Universal basic income: Idea whose time has come

The lack of quality jobs usually creates social unrest rapidly but it isn’t happening now, despite a lengthy unemployment crisis, especially among well-educated and skilled workers.
Universal basic income: Idea whose time has come
(Photo| ENS)

One of the few happy takeaways of Partition was murgh takatak, a South Asian cousin of pulled pork made from chicken. The onomatopoeia echoed the sound of metal on metal as tikkas cooking in a pan were shredded with spatulas. Street chefs, mostly Punjabi refugees, innovated a dish with audio effects announcing their wares, and the sound still lives on in the name of a packaged snack.

In the audio track of the 2024 election, Rahul Gandhi’s ‘khatakhat’ has ensured the idea of a universal basic income will not go away, no matter who forms the next government. The Mahalakshmi scheme in the Congress manifesto is universal basic income for families, vested in a woman member who is expected to grow into the head of the family. Empowerment may or may not follow. Women are often proxies for men in panchayat elections, defeating the purpose of quotas. At the same time, in aggressively conservative Haryana, women whose men were killed in the Kargil conflict headed households, with social sanction.

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What income guarantees may do for politics is more certain. Economic agency is the most visible marker of identity, which sadly means that the unemployed are invisible. The lack of quality jobs usually creates social unrest rapidly but it isn’t happening now, despite a lengthy unemployment crisis, especially among well-educated and skilled workers. Perhaps the lack of an economic identity has been offset by religious affiliation, which the BJP’s identity politics has foregrounded.

But income guarantees like Mahalakshmi can devalue religious identity, which is why the PM reacted viscerally to Rahul Gandhi’s ‘khatakhat’, which expresses the speed and regularity with which the Congress promises to deliver guaranteed incomes. It was a juvenile jibe, unfit for a PM to utter, and it exposes his frustration. Having failed for years to create jobs, which was an election promise—the deficit is increasing by about 5 million every year, former Reserve Bank governor D Subbarao has estimated—the BJP is frustrated. It has no excuse to oppose income guarantees.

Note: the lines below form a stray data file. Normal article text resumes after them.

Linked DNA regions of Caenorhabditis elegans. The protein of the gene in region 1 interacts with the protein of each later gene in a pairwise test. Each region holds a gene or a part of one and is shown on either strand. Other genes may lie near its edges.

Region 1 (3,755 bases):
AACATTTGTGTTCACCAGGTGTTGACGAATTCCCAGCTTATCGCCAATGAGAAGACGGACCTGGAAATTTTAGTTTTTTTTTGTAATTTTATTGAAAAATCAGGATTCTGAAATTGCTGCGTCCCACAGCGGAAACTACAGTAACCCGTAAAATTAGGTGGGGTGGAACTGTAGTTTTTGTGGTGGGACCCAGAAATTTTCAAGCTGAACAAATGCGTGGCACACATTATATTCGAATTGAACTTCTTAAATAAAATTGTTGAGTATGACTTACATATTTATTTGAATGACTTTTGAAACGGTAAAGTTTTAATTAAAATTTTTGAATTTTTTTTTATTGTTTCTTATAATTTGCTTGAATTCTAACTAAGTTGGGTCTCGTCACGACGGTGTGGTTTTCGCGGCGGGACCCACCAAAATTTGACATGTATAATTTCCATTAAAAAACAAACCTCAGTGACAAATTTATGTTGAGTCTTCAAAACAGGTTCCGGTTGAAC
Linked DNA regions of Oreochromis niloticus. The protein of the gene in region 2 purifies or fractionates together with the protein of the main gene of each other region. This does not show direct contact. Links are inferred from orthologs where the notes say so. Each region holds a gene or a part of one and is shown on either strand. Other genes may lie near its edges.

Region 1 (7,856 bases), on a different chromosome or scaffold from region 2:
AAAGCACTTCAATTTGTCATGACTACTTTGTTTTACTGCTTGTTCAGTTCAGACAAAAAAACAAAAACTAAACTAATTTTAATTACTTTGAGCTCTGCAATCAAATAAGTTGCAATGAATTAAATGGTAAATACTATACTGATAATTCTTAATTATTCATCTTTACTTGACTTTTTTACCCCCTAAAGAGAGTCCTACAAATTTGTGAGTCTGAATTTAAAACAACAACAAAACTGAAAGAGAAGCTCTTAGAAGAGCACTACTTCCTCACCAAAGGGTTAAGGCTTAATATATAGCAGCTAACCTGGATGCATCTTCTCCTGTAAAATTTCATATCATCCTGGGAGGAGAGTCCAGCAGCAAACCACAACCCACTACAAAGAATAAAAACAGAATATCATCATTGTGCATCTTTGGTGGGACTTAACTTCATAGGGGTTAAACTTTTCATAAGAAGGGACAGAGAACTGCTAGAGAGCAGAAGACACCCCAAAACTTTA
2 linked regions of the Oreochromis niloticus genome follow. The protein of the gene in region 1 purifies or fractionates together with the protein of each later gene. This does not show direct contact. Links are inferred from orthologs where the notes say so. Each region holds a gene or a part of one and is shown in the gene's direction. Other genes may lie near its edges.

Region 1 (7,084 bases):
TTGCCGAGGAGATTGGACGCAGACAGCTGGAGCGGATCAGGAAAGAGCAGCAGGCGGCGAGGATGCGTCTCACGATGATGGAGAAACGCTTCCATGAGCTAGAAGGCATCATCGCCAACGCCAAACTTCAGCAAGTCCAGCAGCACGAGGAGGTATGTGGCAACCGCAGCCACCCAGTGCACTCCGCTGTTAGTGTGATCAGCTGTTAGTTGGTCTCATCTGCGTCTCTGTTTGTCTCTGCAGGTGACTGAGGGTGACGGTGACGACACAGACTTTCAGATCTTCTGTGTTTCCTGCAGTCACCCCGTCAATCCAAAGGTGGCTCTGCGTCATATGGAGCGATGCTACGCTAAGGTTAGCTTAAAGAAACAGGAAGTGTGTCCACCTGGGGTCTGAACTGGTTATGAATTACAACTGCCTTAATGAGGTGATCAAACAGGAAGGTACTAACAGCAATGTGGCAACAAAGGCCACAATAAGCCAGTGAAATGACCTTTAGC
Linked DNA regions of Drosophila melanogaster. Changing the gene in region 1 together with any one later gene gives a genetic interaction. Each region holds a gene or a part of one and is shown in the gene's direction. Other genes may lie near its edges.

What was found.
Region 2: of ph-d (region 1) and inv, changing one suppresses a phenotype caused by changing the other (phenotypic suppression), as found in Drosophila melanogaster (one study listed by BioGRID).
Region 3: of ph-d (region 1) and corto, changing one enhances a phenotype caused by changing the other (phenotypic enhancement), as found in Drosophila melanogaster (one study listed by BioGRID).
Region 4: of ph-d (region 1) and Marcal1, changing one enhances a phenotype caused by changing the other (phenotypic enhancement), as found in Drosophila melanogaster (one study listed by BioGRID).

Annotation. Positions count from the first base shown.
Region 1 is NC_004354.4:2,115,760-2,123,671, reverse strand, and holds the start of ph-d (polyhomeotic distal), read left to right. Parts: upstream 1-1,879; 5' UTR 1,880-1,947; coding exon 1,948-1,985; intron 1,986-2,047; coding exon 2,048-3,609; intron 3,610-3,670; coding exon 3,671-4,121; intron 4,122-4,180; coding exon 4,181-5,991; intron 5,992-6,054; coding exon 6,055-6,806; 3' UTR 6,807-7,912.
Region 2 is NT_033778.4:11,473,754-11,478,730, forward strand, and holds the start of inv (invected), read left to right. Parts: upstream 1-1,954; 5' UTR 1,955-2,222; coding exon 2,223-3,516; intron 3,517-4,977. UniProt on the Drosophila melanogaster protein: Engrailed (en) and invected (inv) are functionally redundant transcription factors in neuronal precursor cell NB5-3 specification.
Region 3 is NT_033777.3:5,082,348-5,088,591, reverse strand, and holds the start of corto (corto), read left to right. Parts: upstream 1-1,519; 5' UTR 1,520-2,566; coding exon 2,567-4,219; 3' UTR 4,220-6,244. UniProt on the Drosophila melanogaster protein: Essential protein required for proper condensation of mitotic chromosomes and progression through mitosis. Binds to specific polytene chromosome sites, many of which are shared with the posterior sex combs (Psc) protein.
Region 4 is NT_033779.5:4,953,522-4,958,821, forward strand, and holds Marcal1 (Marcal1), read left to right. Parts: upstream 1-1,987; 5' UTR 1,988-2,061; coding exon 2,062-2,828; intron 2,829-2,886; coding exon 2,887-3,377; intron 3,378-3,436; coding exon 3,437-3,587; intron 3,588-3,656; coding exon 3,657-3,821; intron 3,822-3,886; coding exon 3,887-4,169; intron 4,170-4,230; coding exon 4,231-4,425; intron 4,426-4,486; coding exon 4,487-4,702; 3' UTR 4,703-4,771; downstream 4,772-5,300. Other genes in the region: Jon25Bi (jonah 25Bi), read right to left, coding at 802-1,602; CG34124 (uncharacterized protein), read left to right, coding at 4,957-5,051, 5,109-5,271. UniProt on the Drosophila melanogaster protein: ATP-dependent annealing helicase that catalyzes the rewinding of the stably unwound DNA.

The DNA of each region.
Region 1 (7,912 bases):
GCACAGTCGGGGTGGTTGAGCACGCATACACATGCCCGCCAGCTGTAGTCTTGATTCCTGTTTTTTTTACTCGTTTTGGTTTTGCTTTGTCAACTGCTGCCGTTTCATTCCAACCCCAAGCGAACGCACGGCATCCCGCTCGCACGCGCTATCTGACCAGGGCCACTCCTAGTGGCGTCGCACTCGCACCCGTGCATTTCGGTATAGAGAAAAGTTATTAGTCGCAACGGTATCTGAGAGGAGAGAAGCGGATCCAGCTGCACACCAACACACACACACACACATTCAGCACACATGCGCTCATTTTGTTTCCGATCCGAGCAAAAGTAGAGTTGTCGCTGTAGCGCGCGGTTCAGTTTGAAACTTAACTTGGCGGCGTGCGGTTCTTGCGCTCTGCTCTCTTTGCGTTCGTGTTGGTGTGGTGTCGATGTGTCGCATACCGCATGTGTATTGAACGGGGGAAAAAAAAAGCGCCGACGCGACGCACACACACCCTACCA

Towards the end of the campaign, the BJP leadership fell back on its DNA: Muslim-bashing and fear-mongering about asset redistribution. That’s a U-turn from what the PM usually asks to be judged—vikas and vishwaguru weightiness.

It took the Election Commission a month to tell Modi that the vilification of Muslims wasn’t OK, after the PM went on a long campaign, describing them as prolifically fertile “infiltrators”.  After years of vituperation, such terms and the values they express have become normalised.

This is what makes the 2024 election deathly boring—no matter who wins, the air quality may not change for a long time. If people remain divided and the discourse is coarse, and if institutions fail to protect their independence, the outcome would be a mere statistic. GDP growth would remain another statistic reflecting the monopolistic rise of a tiny minority, while fortunes of the overwhelming majority slide.

The PM’s accusation that the Congress has sought to divert the benefits of reservation from scheduled castes and tribes to Muslims is inventive. It channels old anxieties about redistribution of assets and opportunities and gives it a communal, horizontal spin. Recall the resistance V P Singh faced during the Mandal agitation. Consider the communist Tebhaga movement in West Bengal, an intervention favouring sharecroppers that both raised hackles and generated propaganda. In retrospect, its impact on ground seems to have been less impressive than the debate it generated. In recent years, MGNREGA, a work guarantee scheme functionally like an income guarantee, faced unrelenting criticism because it altered the balance of power between rural labour and capital. Power shifts and redistributions create unease.

Progressive measures always earned the resistance of the status quo. In pre-modern India, it was seen in the vilification of social reformers like Ram Mohan Roy. In contemporary politics, it is reflected in support for the BJP from historically advantaged groups, which are actually not choosing the party but rejecting progressive opponents that have redistributed assets to even out differences in an unequal nation.

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When Modi says the Congress will redistribute the benefits of reservation, he is re-awakening old anxieties in new constituencies, in a post-Mandal era. The Congress will find it difficult to allay these fears as reservation is perceived to be a zero-sum game, due to a cap on the volume of positions sequestered. If one community gains, another must lose. The manifesto promises to raise the cap, which is equally hard to defend to voters with common sense. In the V P Singh era, reservation was to be a temporary intervention to level the job market playing field, not an open-ended process of largesse running ‘khatakhat’ across sectors, financed by the public exchequer.

The idea of universal basic income solves the perception problem. It is framed purely in terms of rights, while employment guarantee schemes, whether through MGNREGA or reservations, are transactional and have duties implied: the beneficiary must get the job done. The value of the job done is often a matter of perception. But about a basic income whose custodians are women, there can be no debate. It’s totally takatak, a product which just sounds right, and will not have to justify itself.

(Views are personal)

(On X @pratik_k)

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